My neighbours’ children destroyed the plants in my garden with soccer balls over the fence – what are my rights?

A disgruntled homeowner has become furious after finding his plants destroyed by neighbors.

We explain what your rights are if you find yourself in the same situation.


Neighbor disputes are best resolved by communicating in a friendly mannerCredit: Getty

An anonymous landlord tries to console himself for a neighborhood dispute.

They explain that the plants in their garden have been damaged by the neighbour’s children who repeatedly kick balls into the property and against the fence.

The neighbor told Q&A site Answer Bank: ‘I’m sick of the balls damaging my plants and I’m afraid I’ll have to replace my fence yet again.’

Worried that they might make things worse, the user asks if he can hold on to the bullets or if this is stealing.

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The post garnered a few comments from other users eager to help.

One said: “You’d do well to keep track of how often this happens. If it’s your fence I would mention the damage they cause and say you will charge them the cost of any reparation.”

While another says: “How about we build a wall instead?”

Although building a wall can be expensive, you may not be able to do it if you don’t own the property.

Here’s what the experts said.

What are my rights if my property is damaged by my neighbour’s soccer balls?

If you find yourself in a neighborhood dispute, it’s best to approach them about it first.

They may not be aware that there is a problem.

If you’ve spoken to them and the problem doesn’t resolve itself or they won’t listen to you, you can escalate the problem to a third party.

If your fence has been damaged by soccer balls, you must first verify that the fence belongs to you.

To do this, you need to check the title deeds of the property.

If you don’t already have them, you can buy them online for a small extra £3 at

The deeds will show the layout and boundaries of the land you own.

Note that you can also buy a neighbor’s title deeds to see if any additional property lines are outlined in theirs that aren’t in yours.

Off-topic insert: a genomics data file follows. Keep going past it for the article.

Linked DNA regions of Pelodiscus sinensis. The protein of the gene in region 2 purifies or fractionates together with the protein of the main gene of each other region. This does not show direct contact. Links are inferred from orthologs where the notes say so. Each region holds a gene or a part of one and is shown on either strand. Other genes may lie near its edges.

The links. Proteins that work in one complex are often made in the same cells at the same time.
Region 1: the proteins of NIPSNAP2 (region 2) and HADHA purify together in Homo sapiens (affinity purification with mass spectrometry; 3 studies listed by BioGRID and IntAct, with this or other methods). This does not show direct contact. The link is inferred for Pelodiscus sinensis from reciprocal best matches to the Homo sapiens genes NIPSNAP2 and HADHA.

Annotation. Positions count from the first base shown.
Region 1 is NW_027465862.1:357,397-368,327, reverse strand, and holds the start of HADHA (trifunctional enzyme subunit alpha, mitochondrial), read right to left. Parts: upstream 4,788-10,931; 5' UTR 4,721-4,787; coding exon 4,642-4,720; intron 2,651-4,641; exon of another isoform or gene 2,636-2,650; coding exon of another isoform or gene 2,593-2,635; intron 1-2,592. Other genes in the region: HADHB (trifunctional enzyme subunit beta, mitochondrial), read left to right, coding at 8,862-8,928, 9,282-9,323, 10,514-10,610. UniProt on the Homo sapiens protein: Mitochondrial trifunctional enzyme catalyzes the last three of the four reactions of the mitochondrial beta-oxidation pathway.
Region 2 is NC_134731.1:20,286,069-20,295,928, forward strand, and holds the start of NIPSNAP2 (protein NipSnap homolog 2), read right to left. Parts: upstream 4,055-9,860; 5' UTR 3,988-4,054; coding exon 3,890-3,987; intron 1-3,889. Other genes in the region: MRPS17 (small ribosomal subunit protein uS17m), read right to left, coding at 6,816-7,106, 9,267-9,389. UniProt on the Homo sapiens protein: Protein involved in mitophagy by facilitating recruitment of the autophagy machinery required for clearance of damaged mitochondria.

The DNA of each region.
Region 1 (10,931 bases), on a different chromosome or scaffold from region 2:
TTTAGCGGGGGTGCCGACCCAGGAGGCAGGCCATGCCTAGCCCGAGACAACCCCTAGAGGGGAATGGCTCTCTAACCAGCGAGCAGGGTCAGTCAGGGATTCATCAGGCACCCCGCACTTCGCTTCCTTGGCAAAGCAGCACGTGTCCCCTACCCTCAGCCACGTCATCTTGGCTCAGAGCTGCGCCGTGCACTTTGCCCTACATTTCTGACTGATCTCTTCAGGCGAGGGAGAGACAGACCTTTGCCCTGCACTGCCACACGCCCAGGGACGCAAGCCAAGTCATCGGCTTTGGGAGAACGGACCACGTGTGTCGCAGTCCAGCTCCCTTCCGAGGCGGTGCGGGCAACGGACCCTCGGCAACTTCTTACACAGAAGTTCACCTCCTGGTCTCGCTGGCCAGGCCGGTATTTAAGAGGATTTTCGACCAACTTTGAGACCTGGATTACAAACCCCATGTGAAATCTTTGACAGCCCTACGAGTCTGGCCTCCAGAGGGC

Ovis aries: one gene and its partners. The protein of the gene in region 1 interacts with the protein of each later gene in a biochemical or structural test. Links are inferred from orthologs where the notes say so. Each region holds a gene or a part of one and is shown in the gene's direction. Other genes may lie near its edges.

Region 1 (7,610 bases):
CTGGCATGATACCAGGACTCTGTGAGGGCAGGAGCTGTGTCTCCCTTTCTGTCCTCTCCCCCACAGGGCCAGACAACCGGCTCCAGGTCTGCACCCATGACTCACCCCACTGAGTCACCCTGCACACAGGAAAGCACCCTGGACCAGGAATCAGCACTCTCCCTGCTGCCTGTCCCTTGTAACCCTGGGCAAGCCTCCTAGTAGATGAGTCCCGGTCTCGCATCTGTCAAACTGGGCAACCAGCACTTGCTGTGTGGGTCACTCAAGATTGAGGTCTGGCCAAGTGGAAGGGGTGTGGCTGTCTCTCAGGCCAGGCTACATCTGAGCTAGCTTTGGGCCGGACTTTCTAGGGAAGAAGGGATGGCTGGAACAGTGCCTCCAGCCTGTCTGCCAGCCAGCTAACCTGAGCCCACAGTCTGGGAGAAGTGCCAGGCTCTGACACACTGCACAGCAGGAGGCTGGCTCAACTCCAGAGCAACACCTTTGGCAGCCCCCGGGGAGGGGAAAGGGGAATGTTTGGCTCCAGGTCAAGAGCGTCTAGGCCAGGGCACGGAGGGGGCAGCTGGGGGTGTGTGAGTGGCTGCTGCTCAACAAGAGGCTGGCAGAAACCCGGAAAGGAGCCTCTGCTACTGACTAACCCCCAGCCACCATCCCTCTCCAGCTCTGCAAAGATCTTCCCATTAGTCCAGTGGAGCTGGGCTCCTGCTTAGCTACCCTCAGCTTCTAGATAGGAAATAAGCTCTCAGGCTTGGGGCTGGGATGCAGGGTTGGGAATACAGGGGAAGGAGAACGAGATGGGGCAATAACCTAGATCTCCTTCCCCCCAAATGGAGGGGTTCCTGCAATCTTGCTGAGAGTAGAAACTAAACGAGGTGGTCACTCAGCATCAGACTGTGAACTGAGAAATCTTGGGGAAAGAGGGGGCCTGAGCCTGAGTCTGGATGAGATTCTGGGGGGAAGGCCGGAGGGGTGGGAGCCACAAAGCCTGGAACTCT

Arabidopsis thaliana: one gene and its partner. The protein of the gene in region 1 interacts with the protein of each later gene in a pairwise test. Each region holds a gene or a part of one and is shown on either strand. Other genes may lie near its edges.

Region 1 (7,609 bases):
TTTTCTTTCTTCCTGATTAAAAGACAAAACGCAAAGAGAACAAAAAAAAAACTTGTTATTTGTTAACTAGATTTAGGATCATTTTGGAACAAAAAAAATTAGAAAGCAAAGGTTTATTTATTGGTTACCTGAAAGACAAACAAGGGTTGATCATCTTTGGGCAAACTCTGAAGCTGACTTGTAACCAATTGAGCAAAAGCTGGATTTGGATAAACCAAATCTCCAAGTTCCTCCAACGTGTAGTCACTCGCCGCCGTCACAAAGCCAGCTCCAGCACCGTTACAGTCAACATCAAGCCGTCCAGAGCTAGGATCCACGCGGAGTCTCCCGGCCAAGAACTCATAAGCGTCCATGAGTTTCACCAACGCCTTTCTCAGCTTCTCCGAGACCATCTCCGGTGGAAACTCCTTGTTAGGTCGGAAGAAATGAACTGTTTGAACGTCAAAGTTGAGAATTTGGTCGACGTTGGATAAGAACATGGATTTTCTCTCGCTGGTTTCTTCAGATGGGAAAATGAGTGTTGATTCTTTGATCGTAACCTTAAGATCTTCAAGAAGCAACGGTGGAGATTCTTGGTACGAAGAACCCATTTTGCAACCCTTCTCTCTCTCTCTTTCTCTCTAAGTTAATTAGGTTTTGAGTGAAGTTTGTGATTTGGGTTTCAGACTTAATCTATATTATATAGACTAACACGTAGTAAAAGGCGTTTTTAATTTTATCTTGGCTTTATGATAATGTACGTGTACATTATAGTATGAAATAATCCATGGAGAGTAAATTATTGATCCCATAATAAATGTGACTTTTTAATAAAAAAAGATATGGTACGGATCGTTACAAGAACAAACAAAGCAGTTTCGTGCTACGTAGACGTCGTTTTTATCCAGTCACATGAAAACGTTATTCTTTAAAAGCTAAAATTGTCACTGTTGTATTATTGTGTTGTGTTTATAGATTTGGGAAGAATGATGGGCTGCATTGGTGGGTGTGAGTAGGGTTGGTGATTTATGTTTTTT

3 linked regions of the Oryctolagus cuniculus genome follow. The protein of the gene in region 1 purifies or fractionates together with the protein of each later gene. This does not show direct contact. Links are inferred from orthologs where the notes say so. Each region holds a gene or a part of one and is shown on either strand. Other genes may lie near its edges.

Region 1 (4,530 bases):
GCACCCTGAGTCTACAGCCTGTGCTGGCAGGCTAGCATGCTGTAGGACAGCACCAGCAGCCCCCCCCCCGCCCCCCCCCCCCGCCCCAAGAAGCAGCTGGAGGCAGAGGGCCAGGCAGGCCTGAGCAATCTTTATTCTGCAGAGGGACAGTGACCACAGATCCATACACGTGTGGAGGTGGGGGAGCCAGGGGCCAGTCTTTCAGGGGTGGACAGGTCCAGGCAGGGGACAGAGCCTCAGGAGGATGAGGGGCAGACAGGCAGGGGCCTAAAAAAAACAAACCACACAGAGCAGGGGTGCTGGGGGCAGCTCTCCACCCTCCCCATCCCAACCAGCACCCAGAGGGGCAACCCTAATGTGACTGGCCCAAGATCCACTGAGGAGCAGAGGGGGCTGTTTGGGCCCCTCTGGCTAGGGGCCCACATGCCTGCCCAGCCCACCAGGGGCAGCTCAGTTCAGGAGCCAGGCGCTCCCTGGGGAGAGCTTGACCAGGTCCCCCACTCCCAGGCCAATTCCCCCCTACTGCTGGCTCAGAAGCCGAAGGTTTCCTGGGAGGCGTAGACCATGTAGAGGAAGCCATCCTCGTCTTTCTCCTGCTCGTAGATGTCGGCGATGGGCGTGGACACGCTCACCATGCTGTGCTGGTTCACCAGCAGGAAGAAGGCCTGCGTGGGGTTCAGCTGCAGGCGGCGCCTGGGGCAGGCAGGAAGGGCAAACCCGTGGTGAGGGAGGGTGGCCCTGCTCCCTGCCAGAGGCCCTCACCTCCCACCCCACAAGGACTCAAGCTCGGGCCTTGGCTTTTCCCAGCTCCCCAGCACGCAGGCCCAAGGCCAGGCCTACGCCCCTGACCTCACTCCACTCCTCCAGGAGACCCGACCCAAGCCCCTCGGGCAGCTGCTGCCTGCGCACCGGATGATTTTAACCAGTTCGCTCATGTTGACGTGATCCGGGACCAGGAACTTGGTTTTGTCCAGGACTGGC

Sometimes a T will be marked on a property line to indicate boundary responsibility.

If the fence is yours and you can prove it was damaged by your neighbor, you can ask them to pay for repairs or a replacement.

Although fencing supplier Lawsons previously told The Sun, “Your neighbors aren’t legally obligated to repair or replace a fence unless it poses a safety concern.”

If they refuse, you can sue them, but you might want to think twice before doing so, as the fees can be high.

Instead, it may be helpful to use the Royal Institution of Chartered Surveyors (RICS) mediation service, which helps neighbors resolve boundary line disputes and related issues.

The cost of this will be considerably less than the court costs, but you both have to agree to use it.

You can also go through the RICS Mediation service if you want to discuss damage to your plants – but with mediation costs it may not be worth it, depending on the value of your plants.

Don’t be tempted to keep your neighbour’s soccer balls, as this may qualify as theft.

If it is their property, you are obligated to return it.

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Meanwhile, another owner’s garden has been destroyed by his neighbor’s cowboy builders – we explain their rights.

And here’s what to do if your neighbor builds a fence on your property while you’re on vacation.

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